I bought an extra one of everything to give away, so if you'd like a chance to test them out personally, in comments to this post tell us a helpful tip, neat trick or cool tool you use to keep your writer, reader or other stuff organized (or if you can't think of any, just toss your name in the hat) by midnight EST on Thursday, April 15, 2010. I'll draw one name at random from everyone who participates and send the winner all of the above listed neat writer stuff along with a surprise. This giveaway is open to everyone on the planet, even if you've won something here at PBW in the past.

Tuesday, April 13, 2010


Sorry I'm a bit behind on posting, but now that I'm home things should return to the usual level of controlled chaos shortly.

To get to the announcement you all have been so patiently waiting for, we put the magic hat to work, and the winner of the Complete . . . Almost giveaway is:

Joe Iriarte

Joe, when you have a chance, please send your ship-to info to so I can ship this package out to you (and as Joe will be the first person besides my editor and copy editor to read Dream Called Time, you can try to bribe him to find out how the series ends.)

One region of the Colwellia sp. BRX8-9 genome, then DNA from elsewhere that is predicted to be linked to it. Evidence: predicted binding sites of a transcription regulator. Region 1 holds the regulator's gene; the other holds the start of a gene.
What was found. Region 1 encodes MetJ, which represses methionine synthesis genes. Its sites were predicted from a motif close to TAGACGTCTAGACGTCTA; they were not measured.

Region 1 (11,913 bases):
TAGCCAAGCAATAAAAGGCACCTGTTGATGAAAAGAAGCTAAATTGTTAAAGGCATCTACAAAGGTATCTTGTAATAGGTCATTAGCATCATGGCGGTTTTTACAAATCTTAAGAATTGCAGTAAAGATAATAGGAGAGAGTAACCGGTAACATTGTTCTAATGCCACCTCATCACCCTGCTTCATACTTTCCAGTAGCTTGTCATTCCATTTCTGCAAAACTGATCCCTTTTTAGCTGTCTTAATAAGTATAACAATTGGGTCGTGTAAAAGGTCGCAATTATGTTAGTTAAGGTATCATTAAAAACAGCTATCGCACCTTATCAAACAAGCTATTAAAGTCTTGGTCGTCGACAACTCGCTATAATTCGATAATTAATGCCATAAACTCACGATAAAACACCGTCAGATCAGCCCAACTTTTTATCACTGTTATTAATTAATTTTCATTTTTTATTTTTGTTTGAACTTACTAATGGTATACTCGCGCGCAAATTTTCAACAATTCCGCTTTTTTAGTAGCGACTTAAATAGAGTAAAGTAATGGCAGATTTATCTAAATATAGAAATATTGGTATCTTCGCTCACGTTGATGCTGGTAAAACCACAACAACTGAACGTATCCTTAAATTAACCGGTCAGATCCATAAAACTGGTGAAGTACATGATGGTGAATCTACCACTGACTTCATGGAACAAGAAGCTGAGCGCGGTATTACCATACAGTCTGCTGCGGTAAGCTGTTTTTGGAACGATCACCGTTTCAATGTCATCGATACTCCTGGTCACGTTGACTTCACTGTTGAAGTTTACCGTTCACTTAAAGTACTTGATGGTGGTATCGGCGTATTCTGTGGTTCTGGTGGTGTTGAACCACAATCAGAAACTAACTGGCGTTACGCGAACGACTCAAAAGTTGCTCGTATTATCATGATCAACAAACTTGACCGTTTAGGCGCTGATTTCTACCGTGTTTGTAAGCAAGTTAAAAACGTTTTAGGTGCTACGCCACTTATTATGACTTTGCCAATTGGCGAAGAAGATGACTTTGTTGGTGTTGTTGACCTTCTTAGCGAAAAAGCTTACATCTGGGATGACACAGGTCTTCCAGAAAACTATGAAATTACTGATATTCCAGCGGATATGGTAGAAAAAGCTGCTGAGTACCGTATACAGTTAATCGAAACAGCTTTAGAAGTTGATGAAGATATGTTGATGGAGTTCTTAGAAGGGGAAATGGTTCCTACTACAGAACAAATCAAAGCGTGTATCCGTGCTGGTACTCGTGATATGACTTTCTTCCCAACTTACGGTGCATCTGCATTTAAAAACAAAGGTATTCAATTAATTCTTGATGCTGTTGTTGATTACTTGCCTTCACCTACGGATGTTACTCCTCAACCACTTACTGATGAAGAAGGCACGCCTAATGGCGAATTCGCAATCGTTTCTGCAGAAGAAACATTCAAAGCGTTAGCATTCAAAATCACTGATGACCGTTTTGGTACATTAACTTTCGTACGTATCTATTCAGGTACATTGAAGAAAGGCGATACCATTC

My thanks to everyone for joining in.

Monday, April 12, 2010

Sub Ops Ten

Ten Things About Submission Opportunities

The DF_Underground "welcomes submissions of fiction and nonfiction by horror and dark fiction writers from all walks of life" and are building an online community as well: " . . . theDF_underground editors provide review and response-time preference to members of the underground_Community. No two ways about it: our goal is to build a living, breathing community around the genre as a profession, and we support our community first. By joining and engaging within the underground_Community, you are taking steps to promote yourself as an author, build name recognition, network with other professionals in your industry, and take an active role in the success of your work. (And you can have a lot of fun doing it, too.)" Length: 1-5K+; Payment: "theDF_underground is a low-paying market for now, for one simple reason: we're new. We pay $5 up to 1,000 words, $10 for 1,000-5,000 words, and $15 for 5,000+ words"; reprints okay, electronic submissions only, see guidelines for more details.